OPINION: Winston Peters has created the perfect marriage of NZ First touchstone policies with calls for New Zealand to take a hard look at immigrants who get superannuation despite not contributing to the economy.
Recently arrived immigrants were taking advantage of the universal pension scheme, he told NZ First's annual conference in Palmerston North at the weekend.
Singling out "a young couple from China" who could bring in four elderly parents, he said immigrants could arrive in New Zealand at 55, not work for a decade, and receive full super and healthcare at 65.
He estimated there were 22,000 elderly immigrants from countries with no reciprocal pension agreement with New Zealand.
Although he criticised other political parties for being too "barren" to raise the issue, Mr Peters stopped short of saying immigrants shouldn't get the pension.
Immigration and Super have long been vote winners for NZ First and yesterday's comments got Mr Peters headlines.
The superannuation debate has re-ignited hostilities between Mr Peters and Prime Minister John Key, who challenged the NZ First leader in the weekend to rule out working with Labour.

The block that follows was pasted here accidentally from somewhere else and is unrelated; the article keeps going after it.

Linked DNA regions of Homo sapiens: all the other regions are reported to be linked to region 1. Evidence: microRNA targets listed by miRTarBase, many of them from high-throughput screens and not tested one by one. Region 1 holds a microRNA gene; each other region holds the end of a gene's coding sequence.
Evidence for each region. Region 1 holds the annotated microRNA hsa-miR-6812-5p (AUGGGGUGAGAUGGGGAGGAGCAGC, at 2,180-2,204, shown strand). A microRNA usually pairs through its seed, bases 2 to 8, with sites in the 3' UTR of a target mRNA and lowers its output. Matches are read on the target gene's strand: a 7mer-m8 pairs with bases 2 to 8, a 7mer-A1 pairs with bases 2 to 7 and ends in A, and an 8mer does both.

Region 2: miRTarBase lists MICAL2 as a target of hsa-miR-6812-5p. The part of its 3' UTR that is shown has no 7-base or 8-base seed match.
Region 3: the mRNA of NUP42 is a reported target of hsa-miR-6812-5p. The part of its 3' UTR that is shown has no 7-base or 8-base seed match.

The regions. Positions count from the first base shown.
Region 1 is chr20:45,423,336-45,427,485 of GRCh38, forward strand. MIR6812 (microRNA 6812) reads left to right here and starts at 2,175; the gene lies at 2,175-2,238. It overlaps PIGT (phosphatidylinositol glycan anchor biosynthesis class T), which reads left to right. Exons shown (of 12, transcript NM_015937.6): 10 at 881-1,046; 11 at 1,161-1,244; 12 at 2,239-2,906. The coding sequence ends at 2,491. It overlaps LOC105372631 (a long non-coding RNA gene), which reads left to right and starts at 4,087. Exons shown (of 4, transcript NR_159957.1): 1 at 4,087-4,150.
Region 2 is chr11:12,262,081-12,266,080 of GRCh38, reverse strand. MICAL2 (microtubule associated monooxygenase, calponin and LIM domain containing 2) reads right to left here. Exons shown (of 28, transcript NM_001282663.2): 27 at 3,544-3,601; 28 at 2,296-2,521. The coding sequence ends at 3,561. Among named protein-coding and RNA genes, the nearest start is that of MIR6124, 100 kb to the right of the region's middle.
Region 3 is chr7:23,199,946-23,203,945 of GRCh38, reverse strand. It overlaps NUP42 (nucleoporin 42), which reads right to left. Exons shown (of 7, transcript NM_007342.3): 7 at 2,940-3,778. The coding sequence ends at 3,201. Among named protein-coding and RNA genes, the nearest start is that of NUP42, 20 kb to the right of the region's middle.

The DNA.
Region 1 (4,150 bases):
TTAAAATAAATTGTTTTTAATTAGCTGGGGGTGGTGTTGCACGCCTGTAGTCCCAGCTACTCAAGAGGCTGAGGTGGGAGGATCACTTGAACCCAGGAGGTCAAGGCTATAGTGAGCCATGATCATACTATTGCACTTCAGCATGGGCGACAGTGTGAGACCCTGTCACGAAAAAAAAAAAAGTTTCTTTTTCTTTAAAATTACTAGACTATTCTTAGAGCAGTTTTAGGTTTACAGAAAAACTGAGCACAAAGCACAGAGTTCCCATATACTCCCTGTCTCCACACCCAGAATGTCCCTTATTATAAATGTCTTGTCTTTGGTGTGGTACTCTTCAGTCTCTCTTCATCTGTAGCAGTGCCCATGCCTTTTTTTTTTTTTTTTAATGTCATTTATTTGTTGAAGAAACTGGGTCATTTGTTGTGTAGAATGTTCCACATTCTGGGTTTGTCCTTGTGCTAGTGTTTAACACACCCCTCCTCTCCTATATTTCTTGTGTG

Mr Peters took exception to Mr Key calling him "tricky", and is still smarting from Mr Key's comments on the teapot tape about NZ First's elderly support base.
"John Key said you were dying out, so congratulations for being here," he told about 200 party faithful.
It was NZ First's first annual conference since returning from the political wilderness in November's election with a healthy eight seats.
Before the conference, Mr Peters said that if he "could have smiled a bit more and got over the outrage" of donation scandals in 2008, the party would have "hosed back in".
The smile is back and and the party is clearly buoyed by its comeback but that doesn't guarantee straight answers from Mr Peters.
Reporters were left scratching their heads at a press conference yesterday, when he was asked whether he could work with Labour if it retained its policy to raise the pension age to 67.
Yes, it was a bottom line and NZ First could not go into a coalition with Labour while it retained its policy, but it could if Labour didn't action that policy in the next parliamentary term. "Our position is very, very clear."
Although Mr Peters said he wouldn't rule any party in or out 2 1/2 years out from an election, he appeared to do just that by saying NZ First couldn't work with a party that sold assets.
"Everybody knows it's a bottom line."
- © Fairfax NZ News
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